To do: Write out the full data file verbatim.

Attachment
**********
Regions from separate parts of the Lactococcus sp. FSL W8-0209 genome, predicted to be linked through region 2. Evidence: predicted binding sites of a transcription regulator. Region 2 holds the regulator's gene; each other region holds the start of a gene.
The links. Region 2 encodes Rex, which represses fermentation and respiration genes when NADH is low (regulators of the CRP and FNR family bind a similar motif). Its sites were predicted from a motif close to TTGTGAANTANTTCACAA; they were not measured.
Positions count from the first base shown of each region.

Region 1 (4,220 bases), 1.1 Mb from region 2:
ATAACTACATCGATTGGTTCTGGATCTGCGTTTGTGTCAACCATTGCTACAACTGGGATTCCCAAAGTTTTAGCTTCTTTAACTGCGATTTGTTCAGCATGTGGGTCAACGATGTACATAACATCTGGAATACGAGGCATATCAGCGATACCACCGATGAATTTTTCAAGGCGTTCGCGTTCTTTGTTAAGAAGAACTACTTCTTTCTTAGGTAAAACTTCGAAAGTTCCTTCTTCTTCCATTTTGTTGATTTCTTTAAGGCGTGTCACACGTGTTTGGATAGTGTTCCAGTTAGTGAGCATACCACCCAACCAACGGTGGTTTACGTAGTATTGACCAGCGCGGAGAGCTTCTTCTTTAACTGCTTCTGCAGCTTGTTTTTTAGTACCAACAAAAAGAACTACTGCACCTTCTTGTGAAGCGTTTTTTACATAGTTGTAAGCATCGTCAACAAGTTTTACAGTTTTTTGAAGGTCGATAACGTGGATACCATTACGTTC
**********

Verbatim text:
Regions from separate parts of the Lactococcus sp. FSL W8-0209 genome, predicted to be linked through region 2. Evidence: predicted binding sites of a transcription regulator. Region 2 holds the regulator's gene; each other region holds the start of a gene.
The links. Region 2 encodes Rex, which represses fermentation and respiration genes when NADH is low (regulators of the CRP and FNR family bind a similar motif). Its sites were predicted from a motif close to TTGTGAANTANTTCACAA; they were not measured.
Positions count from the first base shown of each region.

Region 1 (4,220 bases), 1.1 Mb from region 2:
ATAACTACATCGATTGGTTCTGGATCTGCGTTTGTGTCAACCATTGCTACAACTGGGATTCCCAAAGTTTTAGCTTCTTTAACTGCGATTTGTTCAGCATGTGGGTCAACGATGTACATAACATCTGGAATACGAGGCATATCAGCGATACCACCGATGAATTTTTCAAGGCGTTCGCGTTCTTTGTTAAGAAGAACTACTTCTTTCTTAGGTAAAACTTCGAAAGTTCCTTCTTCTTCCATTTTGTTGATTTCTTTAAGGCGTGTCACACGTGTTTGGATAGTGTTCCAGTTAGTGAGCATACCACCCAACCAACGGTGGTTTACGTAGTATTGACCAGCGCGGAGAGCTTCTTCTTTAACTGCTTCTGCAGCTTGTTTTTTAGTACCAACAAAAAGAACTACTGCACCTTCTTGTGAAGCGTTTTTTACATAGTTGTAAGCATCGTCAACAAGTTTTACAGTTTTTTGAAGGTCGATAACGTGGATACCATTACGTTC